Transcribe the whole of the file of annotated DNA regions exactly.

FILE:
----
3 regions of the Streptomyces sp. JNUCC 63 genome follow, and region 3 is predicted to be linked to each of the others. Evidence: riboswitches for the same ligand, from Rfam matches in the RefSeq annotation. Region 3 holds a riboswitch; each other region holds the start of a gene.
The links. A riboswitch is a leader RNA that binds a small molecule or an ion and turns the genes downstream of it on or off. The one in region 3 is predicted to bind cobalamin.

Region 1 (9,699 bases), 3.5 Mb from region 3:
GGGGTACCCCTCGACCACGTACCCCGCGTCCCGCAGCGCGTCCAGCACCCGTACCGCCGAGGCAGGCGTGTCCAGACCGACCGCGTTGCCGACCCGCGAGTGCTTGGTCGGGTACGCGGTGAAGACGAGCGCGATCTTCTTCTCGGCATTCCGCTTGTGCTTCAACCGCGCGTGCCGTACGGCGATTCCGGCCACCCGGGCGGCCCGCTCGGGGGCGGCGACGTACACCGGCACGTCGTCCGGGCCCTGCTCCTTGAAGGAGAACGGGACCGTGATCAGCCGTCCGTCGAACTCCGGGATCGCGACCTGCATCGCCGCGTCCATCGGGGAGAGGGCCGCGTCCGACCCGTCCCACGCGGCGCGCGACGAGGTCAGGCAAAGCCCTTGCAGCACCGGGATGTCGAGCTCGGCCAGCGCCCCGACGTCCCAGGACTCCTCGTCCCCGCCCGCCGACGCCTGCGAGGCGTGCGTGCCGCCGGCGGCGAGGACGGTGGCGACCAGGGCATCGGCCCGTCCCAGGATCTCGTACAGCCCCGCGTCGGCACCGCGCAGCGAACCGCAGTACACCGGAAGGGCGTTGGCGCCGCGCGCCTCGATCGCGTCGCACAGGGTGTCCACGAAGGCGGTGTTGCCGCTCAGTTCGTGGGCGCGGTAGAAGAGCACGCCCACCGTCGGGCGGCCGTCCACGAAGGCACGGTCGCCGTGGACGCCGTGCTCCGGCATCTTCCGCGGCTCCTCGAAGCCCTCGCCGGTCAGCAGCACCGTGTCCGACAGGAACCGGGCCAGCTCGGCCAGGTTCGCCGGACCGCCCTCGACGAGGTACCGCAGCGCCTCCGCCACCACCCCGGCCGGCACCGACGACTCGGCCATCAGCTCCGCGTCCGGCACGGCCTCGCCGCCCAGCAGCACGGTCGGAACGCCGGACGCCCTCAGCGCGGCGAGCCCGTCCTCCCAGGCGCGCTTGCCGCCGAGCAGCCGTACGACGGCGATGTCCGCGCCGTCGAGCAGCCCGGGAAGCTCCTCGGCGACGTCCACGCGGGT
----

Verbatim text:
3 regions of the Streptomyces sp. JNUCC 63 genome follow, and region 3 is predicted to be linked to each of the others. Evidence: riboswitches for the same ligand, from Rfam matches in the RefSeq annotation. Region 3 holds a riboswitch; each other region holds the start of a gene.
The links. A riboswitch is a leader RNA that binds a small molecule or an ion and turns the genes downstream of it on or off. The one in region 3 is predicted to bind cobalamin.

Region 1 (9,699 bases), 3.5 Mb from region 3:
GGGGTACCCCTCGACCACGTACCCCGCGTCCCGCAGCGCGTCCAGCACCCGTACCGCCGAGGCAGGCGTGTCCAGACCGACCGCGTTGCCGACCCGCGAGTGCTTGGTCGGGTACGCGGTGAAGACGAGCGCGATCTTCTTCTCGGCATTCCGCTTGTGCTTCAACCGCGCGTGCCGTACGGCGATTCCGGCCACCCGGGCGGCCCGCTCGGGGGCGGCGACGTACACCGGCACGTCGTCCGGGCCCTGCTCCTTGAAGGAGAACGGGACCGTGATCAGCCGTCCGTCGAACTCCGGGATCGCGACCTGCATCGCCGCGTCCATCGGGGAGAGGGCCGCGTCCGACCCGTCCCACGCGGCGCGCGACGAGGTCAGGCAAAGCCCTTGCAGCACCGGGATGTCGAGCTCGGCCAGCGCCCCGACGTCCCAGGACTCCTCGTCCCCGCCCGCCGACGCCTGCGAGGCGTGCGTGCCGCCGGCGGCGAGGACGGTGGCGACCAGGGCATCGGCCCGTCCCAGGATCTCGTACAGCCCCGCGTCGGCACCGCGCAGCGAACCGCAGTACACCGGAAGGGCGTTGGCGCCGCGCGCCTCGATCGCGTCGCACAGGGTGTCCACGAAGGCGGTGTTGCCGCTCAGTTCGTGGGCGCGGTAGAAGAGCACGCCCACCGTCGGGCGGCCGTCCACGAAGGCACGGTCGCCGTGGACGCCGTGCTCCGGCATCTTCCGCGGCTCCTCGAAGCCCTCGCCGGTCAGCAGCACCGTGTCCGACAGGAACCGGGCCAGCTCGGCCAGGTTCGCCGGACCGCCCTCGACGAGGTACCGCAGCGCCTCCGCCACCACCCCGGCCGGCACCGACGACTCGGCCATCAGCTCCGCGTCCGGCACGGCCTCGCCGCCCAGCAGCACGGTCGGAACGCCGGACGCCCTCAGCGCGGCGAGCCCGTCCTCCCAGGCGCGCTTGCCGCCGAGCAGCCGTACGACGGCGATGTCCGCGCCGTCGAGCAGCCCGGGAAGCTCCTCGGCGACGTCCACGCGGGT